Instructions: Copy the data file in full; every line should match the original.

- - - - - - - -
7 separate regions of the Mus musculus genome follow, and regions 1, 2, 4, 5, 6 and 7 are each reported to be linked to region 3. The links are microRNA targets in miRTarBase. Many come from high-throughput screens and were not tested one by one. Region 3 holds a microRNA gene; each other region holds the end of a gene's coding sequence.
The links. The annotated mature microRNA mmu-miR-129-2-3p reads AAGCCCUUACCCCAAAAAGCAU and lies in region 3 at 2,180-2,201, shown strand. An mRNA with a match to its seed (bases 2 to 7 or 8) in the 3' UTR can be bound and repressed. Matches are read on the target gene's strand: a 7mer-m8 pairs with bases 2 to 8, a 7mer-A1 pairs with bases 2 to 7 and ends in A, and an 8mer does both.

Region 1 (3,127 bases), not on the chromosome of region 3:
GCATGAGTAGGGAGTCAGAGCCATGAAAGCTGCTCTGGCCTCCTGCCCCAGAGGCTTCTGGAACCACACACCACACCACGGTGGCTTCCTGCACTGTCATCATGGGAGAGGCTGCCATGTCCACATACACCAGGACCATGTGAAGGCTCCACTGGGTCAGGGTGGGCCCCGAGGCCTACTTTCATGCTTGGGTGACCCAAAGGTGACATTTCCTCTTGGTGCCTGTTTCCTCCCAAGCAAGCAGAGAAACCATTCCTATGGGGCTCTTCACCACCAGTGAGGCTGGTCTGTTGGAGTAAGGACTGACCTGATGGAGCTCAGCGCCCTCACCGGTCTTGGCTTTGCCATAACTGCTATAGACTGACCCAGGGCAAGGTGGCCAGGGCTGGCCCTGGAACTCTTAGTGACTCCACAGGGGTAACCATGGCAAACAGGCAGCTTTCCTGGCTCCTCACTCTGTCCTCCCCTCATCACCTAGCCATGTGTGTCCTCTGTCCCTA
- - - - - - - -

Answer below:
7 separate regions of the Mus musculus genome follow, and regions 1, 2, 4, 5, 6 and 7 are each reported to be linked to region 3. The links are microRNA targets in miRTarBase. Many come from high-throughput screens and were not tested one by one. Region 3 holds a microRNA gene; each other region holds the end of a gene's coding sequence.
The links. The annotated mature microRNA mmu-miR-129-2-3p reads AAGCCCUUACCCCAAAAAGCAU and lies in region 3 at 2,180-2,201, shown strand. An mRNA with a match to its seed (bases 2 to 7 or 8) in the 3' UTR can be bound and repressed. Matches are read on the target gene's strand: a 7mer-m8 pairs with bases 2 to 8, a 7mer-A1 pairs with bases 2 to 7 and ends in A, and an 8mer does both.

Region 1 (3,127 bases), not on the chromosome of region 3:
GCATGAGTAGGGAGTCAGAGCCATGAAAGCTGCTCTGGCCTCCTGCCCCAGAGGCTTCTGGAACCACACACCACACCACGGTGGCTTCCTGCACTGTCATCATGGGAGAGGCTGCCATGTCCACATACACCAGGACCATGTGAAGGCTCCACTGGGTCAGGGTGGGCCCCGAGGCCTACTTTCATGCTTGGGTGACCCAAAGGTGACATTTCCTCTTGGTGCCTGTTTCCTCCCAAGCAAGCAGAGAAACCATTCCTATGGGGCTCTTCACCACCAGTGAGGCTGGTCTGTTGGAGTAAGGACTGACCTGATGGAGCTCAGCGCCCTCACCGGTCTTGGCTTTGCCATAACTGCTATAGACTGACCCAGGGCAAGGTGGCCAGGGCTGGCCCTGGAACTCTTAGTGACTCCACAGGGGTAACCATGGCAAACAGGCAGCTTTCCTGGCTCCTCACTCTGTCCTCCCCTCATCACCTAGCCATGTGTGTCCTCTGTCCCTA